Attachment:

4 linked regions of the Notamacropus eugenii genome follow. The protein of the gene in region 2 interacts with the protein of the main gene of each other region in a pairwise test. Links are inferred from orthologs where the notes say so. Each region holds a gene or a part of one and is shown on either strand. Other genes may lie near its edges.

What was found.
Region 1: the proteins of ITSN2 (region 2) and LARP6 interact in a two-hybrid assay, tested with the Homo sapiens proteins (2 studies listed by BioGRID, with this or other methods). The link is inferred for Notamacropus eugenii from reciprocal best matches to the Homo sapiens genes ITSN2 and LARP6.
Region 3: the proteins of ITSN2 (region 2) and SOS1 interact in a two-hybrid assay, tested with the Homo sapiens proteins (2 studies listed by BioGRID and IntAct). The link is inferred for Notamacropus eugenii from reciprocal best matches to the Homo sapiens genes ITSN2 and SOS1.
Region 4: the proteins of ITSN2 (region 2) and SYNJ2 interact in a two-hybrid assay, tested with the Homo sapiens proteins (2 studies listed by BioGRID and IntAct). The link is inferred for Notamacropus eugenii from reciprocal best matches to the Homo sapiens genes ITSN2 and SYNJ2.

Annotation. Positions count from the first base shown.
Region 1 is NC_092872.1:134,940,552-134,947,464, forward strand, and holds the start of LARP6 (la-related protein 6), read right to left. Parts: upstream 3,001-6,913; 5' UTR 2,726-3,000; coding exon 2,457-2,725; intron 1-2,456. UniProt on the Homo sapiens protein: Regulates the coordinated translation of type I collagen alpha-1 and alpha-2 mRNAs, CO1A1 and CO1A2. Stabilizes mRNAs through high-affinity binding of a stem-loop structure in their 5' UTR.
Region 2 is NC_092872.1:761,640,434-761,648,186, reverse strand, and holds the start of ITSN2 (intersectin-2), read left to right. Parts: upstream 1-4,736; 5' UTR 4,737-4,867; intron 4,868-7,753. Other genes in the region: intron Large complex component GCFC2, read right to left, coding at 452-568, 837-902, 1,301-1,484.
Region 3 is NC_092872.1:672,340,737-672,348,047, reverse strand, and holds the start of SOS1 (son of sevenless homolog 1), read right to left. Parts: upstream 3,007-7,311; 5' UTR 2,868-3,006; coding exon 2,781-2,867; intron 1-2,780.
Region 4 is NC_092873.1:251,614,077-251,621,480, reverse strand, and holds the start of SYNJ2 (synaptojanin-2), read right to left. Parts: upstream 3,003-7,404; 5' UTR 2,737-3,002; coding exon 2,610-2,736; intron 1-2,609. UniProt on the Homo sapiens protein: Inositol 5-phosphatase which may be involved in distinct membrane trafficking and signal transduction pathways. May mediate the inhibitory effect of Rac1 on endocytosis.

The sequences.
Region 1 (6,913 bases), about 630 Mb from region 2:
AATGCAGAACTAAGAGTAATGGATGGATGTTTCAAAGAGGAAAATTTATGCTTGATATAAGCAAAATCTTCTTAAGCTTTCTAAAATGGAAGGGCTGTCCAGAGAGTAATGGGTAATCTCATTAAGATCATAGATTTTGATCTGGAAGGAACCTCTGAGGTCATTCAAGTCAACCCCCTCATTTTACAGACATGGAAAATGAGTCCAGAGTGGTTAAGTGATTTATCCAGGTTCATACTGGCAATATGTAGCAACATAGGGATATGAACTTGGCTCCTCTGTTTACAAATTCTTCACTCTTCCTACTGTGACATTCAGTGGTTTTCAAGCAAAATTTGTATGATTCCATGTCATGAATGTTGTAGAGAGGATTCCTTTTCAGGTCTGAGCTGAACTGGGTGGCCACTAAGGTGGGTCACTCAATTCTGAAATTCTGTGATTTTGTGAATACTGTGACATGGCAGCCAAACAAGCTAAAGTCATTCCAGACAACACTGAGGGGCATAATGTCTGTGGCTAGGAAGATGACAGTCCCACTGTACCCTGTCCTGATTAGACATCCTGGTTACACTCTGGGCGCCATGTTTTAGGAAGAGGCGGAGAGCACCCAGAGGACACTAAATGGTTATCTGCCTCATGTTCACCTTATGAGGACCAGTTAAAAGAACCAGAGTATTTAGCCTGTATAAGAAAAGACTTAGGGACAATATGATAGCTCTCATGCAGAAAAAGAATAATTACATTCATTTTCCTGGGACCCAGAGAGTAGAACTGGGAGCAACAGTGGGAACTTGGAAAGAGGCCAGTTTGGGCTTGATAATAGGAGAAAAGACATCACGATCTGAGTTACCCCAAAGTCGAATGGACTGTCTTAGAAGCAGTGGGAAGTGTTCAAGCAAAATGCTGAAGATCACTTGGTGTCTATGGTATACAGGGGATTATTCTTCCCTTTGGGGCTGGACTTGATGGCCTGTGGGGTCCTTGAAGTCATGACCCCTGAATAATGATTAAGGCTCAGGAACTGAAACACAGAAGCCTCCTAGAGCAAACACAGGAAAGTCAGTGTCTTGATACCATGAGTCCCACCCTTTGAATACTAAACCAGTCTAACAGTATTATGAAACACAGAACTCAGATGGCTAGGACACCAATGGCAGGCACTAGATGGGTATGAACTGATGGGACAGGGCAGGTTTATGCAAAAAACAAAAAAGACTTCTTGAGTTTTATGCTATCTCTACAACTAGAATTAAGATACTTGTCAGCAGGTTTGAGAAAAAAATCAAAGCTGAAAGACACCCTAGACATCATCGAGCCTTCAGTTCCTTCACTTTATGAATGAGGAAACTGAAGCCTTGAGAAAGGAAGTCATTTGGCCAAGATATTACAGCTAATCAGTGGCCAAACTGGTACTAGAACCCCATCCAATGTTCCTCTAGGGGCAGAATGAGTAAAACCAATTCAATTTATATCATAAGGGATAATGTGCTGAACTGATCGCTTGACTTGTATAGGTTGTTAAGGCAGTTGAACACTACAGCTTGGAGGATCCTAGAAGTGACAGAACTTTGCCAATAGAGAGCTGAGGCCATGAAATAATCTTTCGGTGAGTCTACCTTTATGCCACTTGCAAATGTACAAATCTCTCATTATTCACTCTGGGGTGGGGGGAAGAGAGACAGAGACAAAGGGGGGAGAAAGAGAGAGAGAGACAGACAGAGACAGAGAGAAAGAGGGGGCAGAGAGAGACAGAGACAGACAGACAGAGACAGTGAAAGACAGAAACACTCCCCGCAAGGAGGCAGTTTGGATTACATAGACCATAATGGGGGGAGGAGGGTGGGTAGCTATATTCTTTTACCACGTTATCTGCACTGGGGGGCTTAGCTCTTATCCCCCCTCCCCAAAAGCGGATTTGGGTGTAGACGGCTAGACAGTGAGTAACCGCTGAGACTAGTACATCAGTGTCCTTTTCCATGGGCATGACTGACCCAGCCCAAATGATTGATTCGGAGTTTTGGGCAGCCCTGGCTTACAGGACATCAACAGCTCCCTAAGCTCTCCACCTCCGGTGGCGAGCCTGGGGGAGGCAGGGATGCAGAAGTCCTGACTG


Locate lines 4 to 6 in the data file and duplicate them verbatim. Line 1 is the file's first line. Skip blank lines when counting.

Region 3: the proteins of ITSN2 (region 2) and SOS1 interact in a two-hybrid assay, tested with the Homo sapiens proteins (2 studies listed by BioGRID and IntAct). The link is inferred for Notamacropus eugenii from reciprocal best matches to the Homo sapiens genes ITSN2 and SOS1.
Region 4: the proteins of ITSN2 (region 2) and SYNJ2 interact in a two-hybrid assay, tested with the Homo sapiens proteins (2 studies listed by BioGRID and IntAct). The link is inferred for Notamacropus eugenii from reciprocal best matches to the Homo sapiens genes ITSN2 and SYNJ2.

Annotation. Positions count from the first base shown.